Spotlight on women in computing – Loraine Johnston

Did you know more than 73,000 people work in ICT and digital technologies in Scotland? And Skills Development Scotland’s skills investment plan for Scotland’s ICT and digital technologies sector predicts significant growth in the number of opportunities in the industry itself and in other sectors which need digital and technical skills. From new start-ups to some of the world’s largest technology companies, there’s a mixture of exciting career opportunities to choose from.

Ayrshire College is encouraging more girls and women into ICT. With state of the art equipment and industry relevant courses, the College is well on its way to becoming a centre for excellence in ICT and digital technologies. Our computing and digital technologies department is promoting International Girls in ICT Day on 23 April to inspire girls and young women to consider careers in the growing ICT sector. We spoke to Loraine Johnston, Curriculum Manager for Business and Computing, to find out about what led to her career in ICT.

What did you do before going to college?

I worked for six years after completing high school. Jobs ranged from working as an advertising agency junior to a supervisor in a café bar at Glasgow Airport! Going into further and higher education has been invaluable to me. Without it, I wouldn’t have the career I have today.

How did you get into computing?

The first time I used a computer was when I was on a short media studies course and it was the newly released Macintosh Classic.  I went on to work in a PR company as a Junior Secretary using an IBM PC in the days before Windows!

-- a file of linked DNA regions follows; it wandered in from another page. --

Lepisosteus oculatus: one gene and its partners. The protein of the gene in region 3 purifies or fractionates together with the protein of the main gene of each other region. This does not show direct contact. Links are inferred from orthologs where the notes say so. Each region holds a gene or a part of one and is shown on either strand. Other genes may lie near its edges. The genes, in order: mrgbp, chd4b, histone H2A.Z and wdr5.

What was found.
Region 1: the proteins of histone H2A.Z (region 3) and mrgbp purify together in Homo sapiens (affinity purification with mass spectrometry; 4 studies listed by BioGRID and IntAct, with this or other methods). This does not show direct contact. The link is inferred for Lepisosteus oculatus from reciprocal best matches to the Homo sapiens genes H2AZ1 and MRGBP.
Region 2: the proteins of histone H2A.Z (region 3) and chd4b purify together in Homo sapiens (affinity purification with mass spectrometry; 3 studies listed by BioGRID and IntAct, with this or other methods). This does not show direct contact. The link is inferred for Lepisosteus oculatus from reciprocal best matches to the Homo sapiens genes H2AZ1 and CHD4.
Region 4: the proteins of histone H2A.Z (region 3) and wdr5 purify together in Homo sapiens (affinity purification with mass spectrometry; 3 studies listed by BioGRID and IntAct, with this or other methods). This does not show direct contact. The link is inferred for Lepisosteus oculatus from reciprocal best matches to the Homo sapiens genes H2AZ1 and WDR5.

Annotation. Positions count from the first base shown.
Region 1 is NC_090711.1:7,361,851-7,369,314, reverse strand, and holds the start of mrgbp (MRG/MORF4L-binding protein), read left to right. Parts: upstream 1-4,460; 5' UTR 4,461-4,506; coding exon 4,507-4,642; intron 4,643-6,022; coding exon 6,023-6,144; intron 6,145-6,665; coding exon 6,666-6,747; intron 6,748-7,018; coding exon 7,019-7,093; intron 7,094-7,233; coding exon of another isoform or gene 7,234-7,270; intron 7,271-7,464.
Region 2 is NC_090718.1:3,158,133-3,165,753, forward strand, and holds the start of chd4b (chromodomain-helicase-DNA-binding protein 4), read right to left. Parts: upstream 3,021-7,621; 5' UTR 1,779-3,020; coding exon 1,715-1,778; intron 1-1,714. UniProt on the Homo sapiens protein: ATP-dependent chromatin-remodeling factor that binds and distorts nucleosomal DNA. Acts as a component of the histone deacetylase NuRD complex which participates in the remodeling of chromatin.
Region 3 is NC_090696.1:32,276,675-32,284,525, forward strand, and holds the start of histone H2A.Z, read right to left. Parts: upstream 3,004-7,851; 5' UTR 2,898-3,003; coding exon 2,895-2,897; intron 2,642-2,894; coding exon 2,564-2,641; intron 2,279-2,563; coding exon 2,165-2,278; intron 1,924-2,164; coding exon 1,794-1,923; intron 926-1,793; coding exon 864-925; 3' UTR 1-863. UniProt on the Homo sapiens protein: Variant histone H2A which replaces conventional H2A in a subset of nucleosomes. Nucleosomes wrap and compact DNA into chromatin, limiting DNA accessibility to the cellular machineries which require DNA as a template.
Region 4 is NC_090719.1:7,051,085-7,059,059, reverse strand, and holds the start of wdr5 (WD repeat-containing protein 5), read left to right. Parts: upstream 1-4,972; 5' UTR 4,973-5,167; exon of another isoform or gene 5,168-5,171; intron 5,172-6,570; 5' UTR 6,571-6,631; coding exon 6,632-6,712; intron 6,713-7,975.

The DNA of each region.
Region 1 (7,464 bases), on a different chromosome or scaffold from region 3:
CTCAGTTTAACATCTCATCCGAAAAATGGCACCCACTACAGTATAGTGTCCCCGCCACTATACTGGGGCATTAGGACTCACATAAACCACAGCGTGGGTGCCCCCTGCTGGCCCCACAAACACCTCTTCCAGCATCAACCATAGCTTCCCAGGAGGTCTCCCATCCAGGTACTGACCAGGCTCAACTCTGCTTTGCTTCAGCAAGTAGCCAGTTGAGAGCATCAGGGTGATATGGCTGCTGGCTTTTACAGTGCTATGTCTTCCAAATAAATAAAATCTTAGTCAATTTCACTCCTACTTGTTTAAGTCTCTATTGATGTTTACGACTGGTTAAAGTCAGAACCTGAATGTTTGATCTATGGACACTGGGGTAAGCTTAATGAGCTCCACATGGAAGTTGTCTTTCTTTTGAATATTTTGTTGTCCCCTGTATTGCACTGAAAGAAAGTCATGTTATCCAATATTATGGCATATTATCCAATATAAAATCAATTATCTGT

My real early experience was the HND Multimedia Computing, which was a brand new course in the evolving area of computing. We developed software for CDROMs as the web hadn’t evolved at that time. I progressed to BSc Multimedia Technology and became a multimedia developer after I graduated.  A few years later I returned to higher education to complete a Postgraduate Diploma in Multimedia Communications.

What challenges have you faced and how did you overcome them?

I had to adapt to learning again after a six year gap.  Computers were new, as were the courses I was studying, so we really were the guinea pigs.  I had my own flat and had no option but to work part-time to be able to support my studies and myself. Computing is always changing and the biggest challenge is to keep up with these changes.

Describe your job on a day to day basis.  What are the highlights?

My job is really varied and every day is different.  I manage the Business and Computing curriculum department which includes looking after students and staff at Ayrshire College. The highlights are seeing people succeed and students being happy with their course.

What advice would you give to others interested in a career in computing?

As one of the fastest growing industries, there aren’t enough people in the UK to fill current jobs in ICT, let alone the predicated increase in jobs in the next 5 years. It’s also a brilliant sector for women to work in and progress, yet we are very much in the minority. At Ayrshire College, we want to encourage more women into this exciting area, to develop their skills and maximise the contribution to Scotland’s economy.

This is the perfect time to start a career in ICT.  The best thing to do is make the most of any course you study, learn the fundamentals (the technology may change but these don’t), teach yourself new skills and … practice, practice, practice!


Ayrshire College offers a wide range of computing courses. Find out more at


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